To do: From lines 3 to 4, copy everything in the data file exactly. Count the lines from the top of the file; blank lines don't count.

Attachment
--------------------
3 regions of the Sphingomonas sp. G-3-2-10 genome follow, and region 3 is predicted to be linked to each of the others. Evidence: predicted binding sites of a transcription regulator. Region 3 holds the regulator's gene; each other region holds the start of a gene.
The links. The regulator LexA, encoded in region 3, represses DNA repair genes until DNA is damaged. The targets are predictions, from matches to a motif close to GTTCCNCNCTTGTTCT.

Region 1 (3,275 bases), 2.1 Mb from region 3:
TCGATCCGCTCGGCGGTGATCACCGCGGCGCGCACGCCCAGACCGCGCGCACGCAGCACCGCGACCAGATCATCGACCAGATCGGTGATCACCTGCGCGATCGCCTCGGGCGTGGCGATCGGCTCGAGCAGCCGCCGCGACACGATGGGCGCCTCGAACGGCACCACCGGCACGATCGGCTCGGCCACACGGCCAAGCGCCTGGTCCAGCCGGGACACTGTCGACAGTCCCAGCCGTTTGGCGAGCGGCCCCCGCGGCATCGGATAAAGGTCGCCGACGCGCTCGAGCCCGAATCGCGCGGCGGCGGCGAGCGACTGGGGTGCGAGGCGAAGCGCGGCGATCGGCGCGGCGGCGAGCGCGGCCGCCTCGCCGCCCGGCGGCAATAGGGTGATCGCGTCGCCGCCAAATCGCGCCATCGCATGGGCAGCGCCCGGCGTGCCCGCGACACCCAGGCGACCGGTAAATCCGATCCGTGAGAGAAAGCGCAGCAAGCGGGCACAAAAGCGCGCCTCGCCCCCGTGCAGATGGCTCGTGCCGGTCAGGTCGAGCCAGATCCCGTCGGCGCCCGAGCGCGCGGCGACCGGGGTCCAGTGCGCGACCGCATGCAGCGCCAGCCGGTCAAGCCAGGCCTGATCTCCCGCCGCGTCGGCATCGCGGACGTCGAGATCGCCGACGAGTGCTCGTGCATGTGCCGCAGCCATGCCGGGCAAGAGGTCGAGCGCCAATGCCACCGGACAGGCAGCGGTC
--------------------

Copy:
Region 1 (3,275 bases), 2.1 Mb from region 3:
TCGATCCGCTCGGCGGTGATCACCGCGGCGCGCACGCCCAGACCGCGCGCACGCAGCACCGCGACCAGATCATCGACCAGATCGGTGATCACCTGCGCGATCGCCTCGGGCGTGGCGATCGGCTCGAGCAGCCGCCGCGACACGATGGGCGCCTCGAACGGCACCACCGGCACGATCGGCTCGGCCACACGGCCAAGCGCCTGGTCCAGCCGGGACACTGTCGACAGTCCCAGCCGTTTGGCGAGCGGCCCCCGCGGCATCGGATAAAGGTCGCCGACGCGCTCGAGCCCGAATCGCGCGGCGGCGGCGAGCGACTGGGGTGCGAGGCGAAGCGCGGCGATCGGCGCGGCGGCGAGCGCGGCCGCCTCGCCGCCCGGCGGCAATAGGGTGATCGCGTCGCCGCCAAATCGCGCCATCGCATGGGCAGCGCCCGGCGTGCCCGCGACACCCAGGCGACCGGTAAATCCGATCCGTGAGAGAAAGCGCAGCAAGCGGGCACAAAAGCGCGCCTCGCCCCCGTGCAGATGGCTCGTGCCGGTCAGGTCGAGCCAGATCCCGTCGGCGCCCGAGCGCGCGGCGACCGGGGTCCAGTGCGCGACCGCATGCAGCGCCAGCCGGTCAAGCCAGGCCTGATCTCCCGCCGCGTCGGCATCGCGGACGTCGAGATCGCCGACGAGTGCTCGTGCATGTGCCGCAGCCATGCCGGGCAAGAGGTCGAGCGCCAATGCCACCGGACAGGCAGCGGTC